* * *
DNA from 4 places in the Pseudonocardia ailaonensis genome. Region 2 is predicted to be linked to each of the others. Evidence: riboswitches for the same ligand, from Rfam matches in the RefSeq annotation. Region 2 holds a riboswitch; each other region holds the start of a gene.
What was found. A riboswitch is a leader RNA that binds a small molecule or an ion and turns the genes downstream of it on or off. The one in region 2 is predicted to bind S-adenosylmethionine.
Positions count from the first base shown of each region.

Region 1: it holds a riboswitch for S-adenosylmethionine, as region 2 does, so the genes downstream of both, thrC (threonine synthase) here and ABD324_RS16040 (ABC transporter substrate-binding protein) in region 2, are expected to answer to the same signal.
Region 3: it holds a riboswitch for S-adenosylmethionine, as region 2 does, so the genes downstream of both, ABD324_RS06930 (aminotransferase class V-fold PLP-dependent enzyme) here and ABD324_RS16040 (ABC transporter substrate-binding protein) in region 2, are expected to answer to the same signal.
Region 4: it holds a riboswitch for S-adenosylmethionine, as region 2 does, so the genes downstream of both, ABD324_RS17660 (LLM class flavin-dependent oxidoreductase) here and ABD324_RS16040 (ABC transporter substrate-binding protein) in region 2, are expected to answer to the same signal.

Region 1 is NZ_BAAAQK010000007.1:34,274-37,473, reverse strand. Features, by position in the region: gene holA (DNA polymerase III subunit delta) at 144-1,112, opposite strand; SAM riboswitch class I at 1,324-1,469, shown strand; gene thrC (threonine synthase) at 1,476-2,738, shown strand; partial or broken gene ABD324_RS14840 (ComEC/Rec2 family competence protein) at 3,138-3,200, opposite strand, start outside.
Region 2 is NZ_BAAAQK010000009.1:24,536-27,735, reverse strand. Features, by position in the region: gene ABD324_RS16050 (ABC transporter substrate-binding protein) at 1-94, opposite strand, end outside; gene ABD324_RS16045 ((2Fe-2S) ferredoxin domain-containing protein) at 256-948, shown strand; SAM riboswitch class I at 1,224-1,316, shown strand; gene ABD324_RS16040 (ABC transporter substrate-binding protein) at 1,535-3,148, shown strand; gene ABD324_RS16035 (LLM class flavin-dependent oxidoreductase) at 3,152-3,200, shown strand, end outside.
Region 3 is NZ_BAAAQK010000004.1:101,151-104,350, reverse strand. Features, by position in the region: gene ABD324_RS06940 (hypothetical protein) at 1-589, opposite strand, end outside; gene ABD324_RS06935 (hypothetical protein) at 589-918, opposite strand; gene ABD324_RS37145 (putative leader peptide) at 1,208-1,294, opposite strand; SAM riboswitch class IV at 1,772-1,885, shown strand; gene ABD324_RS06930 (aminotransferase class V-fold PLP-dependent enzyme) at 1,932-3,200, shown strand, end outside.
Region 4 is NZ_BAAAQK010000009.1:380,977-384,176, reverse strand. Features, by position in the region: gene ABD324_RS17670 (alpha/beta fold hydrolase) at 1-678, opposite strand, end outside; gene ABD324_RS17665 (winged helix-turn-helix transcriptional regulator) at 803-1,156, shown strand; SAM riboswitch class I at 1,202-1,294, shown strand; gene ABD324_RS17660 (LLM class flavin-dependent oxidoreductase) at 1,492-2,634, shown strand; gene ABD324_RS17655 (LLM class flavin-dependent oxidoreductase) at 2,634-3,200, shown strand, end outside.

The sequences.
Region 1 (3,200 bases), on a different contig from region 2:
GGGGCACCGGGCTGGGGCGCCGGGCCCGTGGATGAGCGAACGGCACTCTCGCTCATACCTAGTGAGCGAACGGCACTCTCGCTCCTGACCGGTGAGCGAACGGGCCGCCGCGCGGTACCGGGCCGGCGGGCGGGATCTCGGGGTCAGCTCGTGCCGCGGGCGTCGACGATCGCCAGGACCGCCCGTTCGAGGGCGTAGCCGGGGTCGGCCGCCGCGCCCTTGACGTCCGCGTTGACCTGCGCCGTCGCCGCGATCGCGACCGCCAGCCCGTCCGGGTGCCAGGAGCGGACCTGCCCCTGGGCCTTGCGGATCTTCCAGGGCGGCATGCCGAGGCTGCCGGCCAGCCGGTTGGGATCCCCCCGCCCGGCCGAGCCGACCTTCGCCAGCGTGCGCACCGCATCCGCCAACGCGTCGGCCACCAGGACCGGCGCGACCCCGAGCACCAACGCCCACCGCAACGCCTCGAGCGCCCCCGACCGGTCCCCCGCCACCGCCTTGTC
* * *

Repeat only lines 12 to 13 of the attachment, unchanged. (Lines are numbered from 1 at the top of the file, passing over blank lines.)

Region 1 (3,200 bases), on a different contig from region 2:
GGGGCACCGGGCTGGGGCGCCGGGCCCGTGGATGAGCGAACGGCACTCTCGCTCATACCTAGTGAGCGAACGGCACTCTCGCTCCTGACCGGTGAGCGAACGGGCCGCCGCGCGGTACCGGGCCGGCGGGCGGGATCTCGGGGTCAGCTCGTGCCGCGGGCGTCGACGATCGCCAGGACCGCCCGTTCGAGGGCGTAGCCGGGGTCGGCCGCCGCGCCCTTGACGTCCGCGTTGACCTGCGCCGTCGCCGCGATCGCGACCGCCAGCCCGTCCGGGTGCCAGGAGCGGACCTGCCCCTGGGCCTTGCGGATCTTCCAGGGCGGCATGCCGAGGCTGCCGGCCAGCCGGTTGGGATCCCCCCGCCCGGCCGAGCCGACCTTCGCCAGCGTGCGCACCGCATCCGCCAACGCGTCGGCCACCAGGACCGGCGCGACCCCGAGCACCAACGCCCACCGCAACGCCTCGAGCGCCCCCGACCGGTCCCCCGCCACCGCCTTGTC